This illusion of art may shock you! Is it moving or stationary?
This illusion of art may shock you! Is it moving or stationary?
I have responded to George’s post on the network and individual’s liberty here: https://suifaijohnmak.wordpress.com/2009/02/23/the-network-and-individuals-liberty/
My observation is: It may be worthy to think about knowledge not just in terms of connections, but the Yin/Yang or connections/disconnections followed by re-connections of another kind. The CCK08 well demonstrates some of the Yin/Yang effect in terms of how knowledge is co-created, consumed, re-defined and re-created. If we are to classify people under the concept of Yin/Yang, we would always find the strong opposite voices revolving in the interactions. As everyone of us is made up of the Yin/Yang in our mind we would also be sharing our Yin/Yang (positive and negatives) perspectives with each others. Also, the Yin (off or disconnected) would also be balanced by Yang (on or connected) depending on the how, when, where, who and what you want to be connected to.
If you are connected to me, and we both share common interests, the Yang takes effect. However, if you don’t think this connection is worthy, then the Yin (disconnection) takes effect. So the notion of knowledge = connection could be subject to a strong human dimension and personal preference (this includes intrinsic motivation, likes and dislikes, shared interests and emotions out of interaction). Would this be one of the primary factors in determining whether people would comment on other’s blogs or not?
This could also be the case when we are learning through the artifacts. We like or dislike a book or an article based on whether we could resonate with the concepts, understand the underpinning logic, and verify the validity of points, and gain values behind the ideas or facts presented by the author or blogger. If the contents are based on opinions rather than “facts”, then we would check the source and reasons of those opinions before we make a judgment on its value.
Based on the Yin/Yang concept, disconnection over the net (Web or Social Networks) may not be a bad thing, and could even be a good thing in some cases. This applies to those people who prefer to maintain a healthy balance of their life, by actually learning through personal meditation, prayers or the few close or strong connections only. For some people, too many connections may cause distractions, physical or mental discomfort or pain. This is based on my observation and notion that some people dislikes the use of internet, virtual social networks as a source of knowledge, but would prefer to be connected to their selected real world, the real people, and the real artifacts instead. The few real strong personal networks that could add value to their life.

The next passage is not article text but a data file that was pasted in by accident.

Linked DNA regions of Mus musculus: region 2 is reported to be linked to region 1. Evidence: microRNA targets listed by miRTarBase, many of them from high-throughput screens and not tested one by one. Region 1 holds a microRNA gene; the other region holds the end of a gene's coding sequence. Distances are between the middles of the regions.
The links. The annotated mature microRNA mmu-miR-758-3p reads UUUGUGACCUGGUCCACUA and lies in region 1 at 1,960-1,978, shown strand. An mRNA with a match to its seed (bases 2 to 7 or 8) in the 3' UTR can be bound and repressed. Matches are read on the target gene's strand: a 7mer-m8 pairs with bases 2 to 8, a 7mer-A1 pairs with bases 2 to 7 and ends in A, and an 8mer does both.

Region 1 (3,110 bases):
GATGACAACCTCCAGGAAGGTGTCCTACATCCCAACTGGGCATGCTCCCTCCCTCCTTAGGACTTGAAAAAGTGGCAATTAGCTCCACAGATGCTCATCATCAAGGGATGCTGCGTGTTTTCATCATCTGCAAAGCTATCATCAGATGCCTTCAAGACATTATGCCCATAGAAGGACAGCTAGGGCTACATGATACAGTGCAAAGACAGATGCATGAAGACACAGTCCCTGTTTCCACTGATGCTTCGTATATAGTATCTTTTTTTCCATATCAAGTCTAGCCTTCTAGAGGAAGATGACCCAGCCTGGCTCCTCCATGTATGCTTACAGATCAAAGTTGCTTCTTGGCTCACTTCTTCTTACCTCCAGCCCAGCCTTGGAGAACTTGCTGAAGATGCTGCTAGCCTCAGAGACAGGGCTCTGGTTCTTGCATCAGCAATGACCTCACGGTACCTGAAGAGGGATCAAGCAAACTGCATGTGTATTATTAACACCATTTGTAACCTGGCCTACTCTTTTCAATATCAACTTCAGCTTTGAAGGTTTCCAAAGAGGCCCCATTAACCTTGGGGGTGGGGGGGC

This concept is validated to some extent with some of my strong connections (friends, relatives).
Would human elements play an important role in the perception of knowledge?
So does knowledge also come through some disconnections and re-connections (of a different kind)?
I received this from my beloved sister.
Only great minds can read this quickly
This is weird, but interesting!
fi yuo cna raed tihs, yuo hvae a sgtrane mnid too
Cna yuo raed tihs? Olny 55 plepoe out of 100 can.
i cdnuolt blveiee taht I cluod aulaclty uesdnatnrd waht I was rdanieg. The phaonmneal pweor of the hmuan mnid, aoccdrnig to a rscheearch at Cmabrigde Uinervtisy, it dseno’t mtaetr in waht oerdr the ltteres in a wrod are, the olny iproamtnt tihng is t aht the frsit and lsat ltteer be in the rghit pclae. The rset can be a taotl mses and you can sitll raed it whotuit a pboerlm. Tihs is bcuseae the huamn mnid deos not raed ervey lteter by istlef, but the wrod as a wlohe. Azanmig huh? yaeh and I awlyas tghuhot slpeling was ipmorantt! if you can raed tihs forwrad it
Is it recognition out of our words and passage?
Can you read other’s mind through such means?
This is my response to Jenny’s interesting Teachers talk too much.
Hi Jenny and Lani,
Great to learn about your views here. I have just listened to the recordings, and would like to reflect on the details later in my post.
The suggestion of using legitimate peripheral participation rather than lurking(from a social networking point of view) appeals to me. I have once read that educators or bloggers would like to lurk (read and observe) first, when they join a course or network, or a community, and see if they would be interested in before becoming more active in the “participation”. As Jenny has mentioned, lurking is legitimate. I think it is also part of any social networking and e-learning “induction”.
I resonate with you (Jeny and Lani) on the discussion of intervention and facilitation. In that teaching seems to have assumed that the “teacher” is teaching the learners some knowledge and skills. In facilitation, the facilitator would encourage participants (or learners) to become “active teachers or mentors to each other” in the e-learning process (learning as sharing), peer e-mentoring as you may call it. Facilitation seems to be more effective in community of practice and social networking, or even in Elluminate sessions, whereas teaching may sound appropriate in lecturing and traditional face-to-face lessons, where the purpose is to “transfer knowledge from teacher to students”.
I will need to reflect more deeply on the notion of course versus networked learning before responding to assessment.